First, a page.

China can play a bigger role in the increasingly ice-free Arctic, using its investment advantages and the size of its markets and labour force, but it is "far from becoming a power player in the Arctic", said the head of the polar strategic research division under the Polar Research Institute of China.
"As a latecomer, China has a lot of homework to do to learn more about the rapidly changing region and then to better serve the country's development," Zhang Xia, who is also deputy chief of the new China-Nordic Arctic Research Center, told China Daily.
On Dec 10, the centre in Shanghai was officially inaugurated when 10 research institutions from China, Iceland, Denmark, Finland, Norway and Sweden signed an agreement to boost cooperation in Arctic research.
Zhang's comments came amid increased jostling by the major Arctic powers for control in the region, which is believed to hold rich mineral and energy resources as well as emerging shipping opportunities.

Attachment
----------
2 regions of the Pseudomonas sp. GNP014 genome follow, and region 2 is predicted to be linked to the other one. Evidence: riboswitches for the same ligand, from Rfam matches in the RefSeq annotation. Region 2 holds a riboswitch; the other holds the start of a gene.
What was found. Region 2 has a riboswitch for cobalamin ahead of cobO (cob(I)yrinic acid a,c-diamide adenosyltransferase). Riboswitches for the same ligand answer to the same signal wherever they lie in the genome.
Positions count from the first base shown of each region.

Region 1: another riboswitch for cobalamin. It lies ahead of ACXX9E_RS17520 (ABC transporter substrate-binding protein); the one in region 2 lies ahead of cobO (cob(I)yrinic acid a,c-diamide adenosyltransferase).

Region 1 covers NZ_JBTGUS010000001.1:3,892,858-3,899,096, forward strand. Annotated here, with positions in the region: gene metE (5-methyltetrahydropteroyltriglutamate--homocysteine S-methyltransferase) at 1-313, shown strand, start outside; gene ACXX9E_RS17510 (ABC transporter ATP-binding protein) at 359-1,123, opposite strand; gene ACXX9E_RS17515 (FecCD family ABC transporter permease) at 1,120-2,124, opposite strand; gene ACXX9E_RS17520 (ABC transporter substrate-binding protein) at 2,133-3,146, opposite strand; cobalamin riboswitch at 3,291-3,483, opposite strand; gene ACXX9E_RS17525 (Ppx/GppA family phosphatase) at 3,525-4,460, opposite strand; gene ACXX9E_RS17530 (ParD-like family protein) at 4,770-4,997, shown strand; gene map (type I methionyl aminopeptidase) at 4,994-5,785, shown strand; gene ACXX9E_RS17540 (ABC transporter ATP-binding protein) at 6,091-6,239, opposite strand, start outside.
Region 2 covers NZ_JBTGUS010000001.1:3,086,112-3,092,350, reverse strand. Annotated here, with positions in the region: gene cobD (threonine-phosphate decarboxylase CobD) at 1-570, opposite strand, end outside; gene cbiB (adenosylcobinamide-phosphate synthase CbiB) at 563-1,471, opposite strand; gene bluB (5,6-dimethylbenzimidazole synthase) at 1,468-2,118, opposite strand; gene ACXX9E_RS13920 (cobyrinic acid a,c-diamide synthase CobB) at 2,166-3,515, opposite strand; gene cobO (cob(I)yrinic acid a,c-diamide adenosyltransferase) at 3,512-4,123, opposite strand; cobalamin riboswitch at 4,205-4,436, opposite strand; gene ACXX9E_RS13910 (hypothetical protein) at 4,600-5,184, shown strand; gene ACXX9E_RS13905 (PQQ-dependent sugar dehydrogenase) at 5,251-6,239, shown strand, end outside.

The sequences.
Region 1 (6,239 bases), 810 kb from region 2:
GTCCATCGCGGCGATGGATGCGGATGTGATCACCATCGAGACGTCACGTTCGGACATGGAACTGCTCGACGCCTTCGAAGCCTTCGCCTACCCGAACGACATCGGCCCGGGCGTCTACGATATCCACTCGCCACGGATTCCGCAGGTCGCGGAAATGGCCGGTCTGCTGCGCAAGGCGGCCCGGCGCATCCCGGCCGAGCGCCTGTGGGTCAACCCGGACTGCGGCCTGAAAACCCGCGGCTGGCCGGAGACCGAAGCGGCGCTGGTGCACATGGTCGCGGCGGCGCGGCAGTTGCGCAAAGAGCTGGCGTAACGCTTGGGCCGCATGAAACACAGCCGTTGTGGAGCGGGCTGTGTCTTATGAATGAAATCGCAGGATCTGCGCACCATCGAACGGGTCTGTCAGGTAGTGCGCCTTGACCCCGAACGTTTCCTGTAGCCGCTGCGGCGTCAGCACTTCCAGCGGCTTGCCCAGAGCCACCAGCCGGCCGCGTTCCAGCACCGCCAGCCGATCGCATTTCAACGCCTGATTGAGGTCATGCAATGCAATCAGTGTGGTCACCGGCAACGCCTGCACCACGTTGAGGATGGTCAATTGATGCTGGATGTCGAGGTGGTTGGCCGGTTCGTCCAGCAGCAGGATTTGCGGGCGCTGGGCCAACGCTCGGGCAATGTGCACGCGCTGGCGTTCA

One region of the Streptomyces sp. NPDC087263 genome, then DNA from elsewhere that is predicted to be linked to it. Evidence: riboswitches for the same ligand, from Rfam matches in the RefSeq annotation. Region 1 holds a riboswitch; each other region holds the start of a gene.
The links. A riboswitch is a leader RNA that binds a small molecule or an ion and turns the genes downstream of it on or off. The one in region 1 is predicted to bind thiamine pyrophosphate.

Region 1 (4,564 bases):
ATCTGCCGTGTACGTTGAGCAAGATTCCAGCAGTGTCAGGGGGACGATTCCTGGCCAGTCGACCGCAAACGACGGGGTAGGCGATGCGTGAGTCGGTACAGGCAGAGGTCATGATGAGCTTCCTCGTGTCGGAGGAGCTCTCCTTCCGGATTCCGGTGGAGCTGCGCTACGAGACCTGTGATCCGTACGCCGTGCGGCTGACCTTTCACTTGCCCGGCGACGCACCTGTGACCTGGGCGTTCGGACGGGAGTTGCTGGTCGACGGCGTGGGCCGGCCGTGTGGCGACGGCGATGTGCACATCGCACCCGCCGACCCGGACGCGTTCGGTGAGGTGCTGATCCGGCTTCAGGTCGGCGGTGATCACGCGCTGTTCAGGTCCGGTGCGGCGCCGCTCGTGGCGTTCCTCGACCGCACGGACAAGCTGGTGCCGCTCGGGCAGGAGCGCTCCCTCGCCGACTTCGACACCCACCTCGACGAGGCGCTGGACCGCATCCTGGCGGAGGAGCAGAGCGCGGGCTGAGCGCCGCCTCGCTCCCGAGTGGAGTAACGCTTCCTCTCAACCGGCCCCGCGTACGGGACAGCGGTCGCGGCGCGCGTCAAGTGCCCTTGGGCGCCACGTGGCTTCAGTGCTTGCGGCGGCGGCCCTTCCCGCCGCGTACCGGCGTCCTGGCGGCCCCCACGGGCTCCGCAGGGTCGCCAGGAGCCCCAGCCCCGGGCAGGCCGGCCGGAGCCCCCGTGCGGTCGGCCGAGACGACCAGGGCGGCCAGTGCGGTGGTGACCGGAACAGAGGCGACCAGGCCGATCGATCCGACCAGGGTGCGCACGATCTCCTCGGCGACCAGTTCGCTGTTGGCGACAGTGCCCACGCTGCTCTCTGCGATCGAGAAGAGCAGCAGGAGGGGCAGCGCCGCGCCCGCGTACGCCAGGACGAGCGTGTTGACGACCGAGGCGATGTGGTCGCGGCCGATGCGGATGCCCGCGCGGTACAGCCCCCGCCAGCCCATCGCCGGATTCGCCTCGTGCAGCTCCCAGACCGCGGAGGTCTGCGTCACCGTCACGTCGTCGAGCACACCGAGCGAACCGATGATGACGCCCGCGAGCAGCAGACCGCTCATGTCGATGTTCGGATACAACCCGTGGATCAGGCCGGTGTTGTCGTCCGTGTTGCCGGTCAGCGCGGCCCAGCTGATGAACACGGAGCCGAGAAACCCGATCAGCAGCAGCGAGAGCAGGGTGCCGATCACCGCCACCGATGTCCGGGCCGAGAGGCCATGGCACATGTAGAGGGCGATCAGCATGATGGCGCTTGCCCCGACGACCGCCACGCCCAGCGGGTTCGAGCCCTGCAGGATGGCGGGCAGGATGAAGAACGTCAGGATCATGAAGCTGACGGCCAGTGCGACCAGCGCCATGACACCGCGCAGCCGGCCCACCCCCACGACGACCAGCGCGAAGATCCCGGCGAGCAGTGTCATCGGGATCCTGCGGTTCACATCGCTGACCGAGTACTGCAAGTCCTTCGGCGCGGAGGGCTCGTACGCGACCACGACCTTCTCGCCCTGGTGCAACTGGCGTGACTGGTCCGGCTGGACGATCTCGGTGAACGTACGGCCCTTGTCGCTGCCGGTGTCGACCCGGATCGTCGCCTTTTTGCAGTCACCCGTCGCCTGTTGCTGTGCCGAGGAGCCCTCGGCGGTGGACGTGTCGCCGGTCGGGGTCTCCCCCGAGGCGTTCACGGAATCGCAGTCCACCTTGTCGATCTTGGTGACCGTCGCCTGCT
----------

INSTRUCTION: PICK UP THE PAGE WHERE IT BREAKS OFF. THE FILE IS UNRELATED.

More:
The five nations with territory near the Arctic circle - Canada, Norway, Russia, the United States and Denmark (through Greenland) - are currently allotted an exclusive economic zone of 200 nautical miles from their northern coasts.
In December, the Canadian government asked scientists to work on a submission to the United Nations, saying that the outer limits of Canada's territory include the North Pole.
Shortly after Ottawa's announcement, Russian President Vladimir Putin ordered Russia's military to increase its focus on the Arctic. Moscow made a similar claim to the UN in 2001.
The rising political temperature in the Arctic coincided with the latest wave of suspicion about China's "ambition" in the region, after it gained long-awaited observer status in the Arctic Council in May.